In 1985, the year Bo Jackson cemented his place in college football lore as Heisman Trophy winner, college football looked dramatically different than today.
BYU helped cultivate the seeds that had been planted for today’s pass-happy offensive sets. Cougars quarterback Robbie Bosco would have ranked an impressive eighth attempting as many passes in 2015 as he did in 1985 (511).
Otherwise, the game was still very much run-based. Bo Jackson fell right in the middle of an era when running backs were the rock-stars of the sport, with his Heisman run succeeding Herschel Walker and Marcus Allen, and preceding Barry Sanders.
1985’s national champion, Oklahoma, scored all of seven passing touchdowns the entire campaign — and that was with Troy Aikman on the roster.
It’s remarkable to consider this run-heavy mentality prevailed three-quarters of a century after the forward-pass was still in its infancy.
Seventy-five years prior, college football was still experimenting with the forward-pass as a means of opening up the field of play and making the game safer. Football faced necessary reforms at the behest of spectators, including Pres. Theodore Roosevelt, amid a rash of injuries and deaths in the 1900s.
This new measure, introduced for safety purposes, required plenty of fine-tuning. Sound familiar?
Initial rules required passers to be five yards behind the line of scrimmage before attempting a pass. Passes could not go more than 20 yards, and only two players at a time were eligible.
Walter Camp presided over football in its formative years, drawing the ire of some peers along the way. He was vehemently opposed to safety reforms like the forward pass, which would soften the game beyond recognition.
In his lamentations, however, Camp may have indirectly foreseen the rise of stars like Bo Jackson. He told The New York Times in 1910:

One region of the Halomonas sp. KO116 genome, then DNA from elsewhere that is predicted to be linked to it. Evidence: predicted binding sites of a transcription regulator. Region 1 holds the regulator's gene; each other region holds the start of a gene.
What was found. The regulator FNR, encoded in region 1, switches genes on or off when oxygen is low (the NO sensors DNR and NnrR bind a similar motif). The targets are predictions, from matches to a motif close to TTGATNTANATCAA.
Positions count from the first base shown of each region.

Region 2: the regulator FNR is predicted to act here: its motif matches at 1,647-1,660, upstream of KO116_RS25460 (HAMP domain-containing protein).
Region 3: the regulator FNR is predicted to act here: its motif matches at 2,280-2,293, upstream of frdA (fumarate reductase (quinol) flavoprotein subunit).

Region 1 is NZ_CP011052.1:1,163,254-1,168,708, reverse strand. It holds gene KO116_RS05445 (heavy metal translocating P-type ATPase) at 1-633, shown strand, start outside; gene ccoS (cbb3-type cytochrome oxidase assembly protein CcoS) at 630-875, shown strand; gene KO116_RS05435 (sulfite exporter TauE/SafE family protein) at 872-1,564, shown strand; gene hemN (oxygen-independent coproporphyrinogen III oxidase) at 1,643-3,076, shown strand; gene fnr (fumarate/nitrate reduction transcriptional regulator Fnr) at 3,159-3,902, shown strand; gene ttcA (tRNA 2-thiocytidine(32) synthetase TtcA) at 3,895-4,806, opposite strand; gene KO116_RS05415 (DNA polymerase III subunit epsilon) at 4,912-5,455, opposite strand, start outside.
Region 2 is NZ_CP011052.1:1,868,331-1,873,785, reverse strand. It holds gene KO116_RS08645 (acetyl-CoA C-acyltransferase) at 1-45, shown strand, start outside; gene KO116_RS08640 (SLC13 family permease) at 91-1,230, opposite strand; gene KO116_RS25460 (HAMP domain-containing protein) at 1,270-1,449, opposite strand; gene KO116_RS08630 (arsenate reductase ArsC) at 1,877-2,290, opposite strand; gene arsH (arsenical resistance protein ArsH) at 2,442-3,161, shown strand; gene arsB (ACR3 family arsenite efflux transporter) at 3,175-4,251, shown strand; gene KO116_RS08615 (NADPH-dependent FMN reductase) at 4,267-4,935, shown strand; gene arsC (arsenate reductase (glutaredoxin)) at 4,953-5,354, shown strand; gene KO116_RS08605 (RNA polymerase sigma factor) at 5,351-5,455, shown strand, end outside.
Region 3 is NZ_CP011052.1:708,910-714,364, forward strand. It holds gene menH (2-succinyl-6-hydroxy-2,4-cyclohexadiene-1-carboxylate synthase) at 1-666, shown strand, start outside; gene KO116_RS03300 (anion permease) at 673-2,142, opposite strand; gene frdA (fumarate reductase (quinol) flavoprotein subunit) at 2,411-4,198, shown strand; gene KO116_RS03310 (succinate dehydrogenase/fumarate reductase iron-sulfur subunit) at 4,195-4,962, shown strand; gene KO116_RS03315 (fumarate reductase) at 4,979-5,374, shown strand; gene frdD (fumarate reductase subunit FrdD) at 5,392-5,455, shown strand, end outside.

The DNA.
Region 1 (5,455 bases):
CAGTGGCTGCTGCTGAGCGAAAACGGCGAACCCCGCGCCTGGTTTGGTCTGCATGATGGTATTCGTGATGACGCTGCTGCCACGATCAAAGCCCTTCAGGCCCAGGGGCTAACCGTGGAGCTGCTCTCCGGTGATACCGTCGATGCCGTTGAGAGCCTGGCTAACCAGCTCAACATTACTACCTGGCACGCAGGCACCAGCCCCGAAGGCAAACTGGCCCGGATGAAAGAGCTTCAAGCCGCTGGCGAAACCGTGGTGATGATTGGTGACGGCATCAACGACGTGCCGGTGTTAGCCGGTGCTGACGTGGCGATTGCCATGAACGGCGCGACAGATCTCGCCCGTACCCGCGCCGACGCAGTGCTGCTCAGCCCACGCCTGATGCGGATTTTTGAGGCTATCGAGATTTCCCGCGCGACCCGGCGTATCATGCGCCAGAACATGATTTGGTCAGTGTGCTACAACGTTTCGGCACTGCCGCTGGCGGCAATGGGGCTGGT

“Practically the new rules will put a premium upon the active and aggressive back,” he said. He also foretold the importance of limiting mileage on a premier back, ergo presenting an early version of the platoon backfield system.
“But it will not do to rely so much upon this as to forget the fact that without the pushing and pulling [of teammates wedging ball-carriers through defenses] a light, aggressive back is going to become exhausted in about half the time he would tire when he had the assistance of others to drag him along and save him from hard falls.”
Camp expressed a legitimate concern that holds up 106 years later: The tackles a running back accumulates adds up. Bigger backs, or those who run a less aggressive style, are less susceptible to wear and tear than the lighter but perhaps more explosive back.
That’s what makes Bo Jackson’s performance so worthy of the plaudits it receives three decades later. Bo had the size to sustain more physical punishment than some other backs, going 6-foot-1 and around 230 pounds.
Auburn didn’t sacrifice speed or shiftiness with his size, however.
In the 75 years between Camp’s concerns and Bo Jackson’s star turn, the forward-pass underwent numerous changes. College football didn’t exactly maintain a stagnant philosophy on passing for seven decades, only to discover the value of the pass with Hal Mumme.
A New York Times report of Notre Dame’s rout of Army in 1913, for example, details UND’s expertise of the pass blowing the game open:
The Westerners flashed the most sensational football that has been seen in the East this year, baffling the Cadets with a style of open play and a perfectly developed forward pass which carried the victors down the field 30 yards at a clip. Football men marveled at this startling display of open football. Bill Roper, former head coach at Princeton, who was one of the officials of the game, said that he had always believed that such playing was possible under the new rules but that he had never seen the forward pass developed to such a state of perfection.
Nevertheless, from Oklahoma’s wishbone formation to Bo Jackson’s breakthrough, the value of old-fashioned, ground-based offense shined through years later. And the sport is seeing a new wave of it ahead of 2016, with running backs like Leonard Fournette, Christian McCaffrey and Samaje Perine bringing shine back to the position.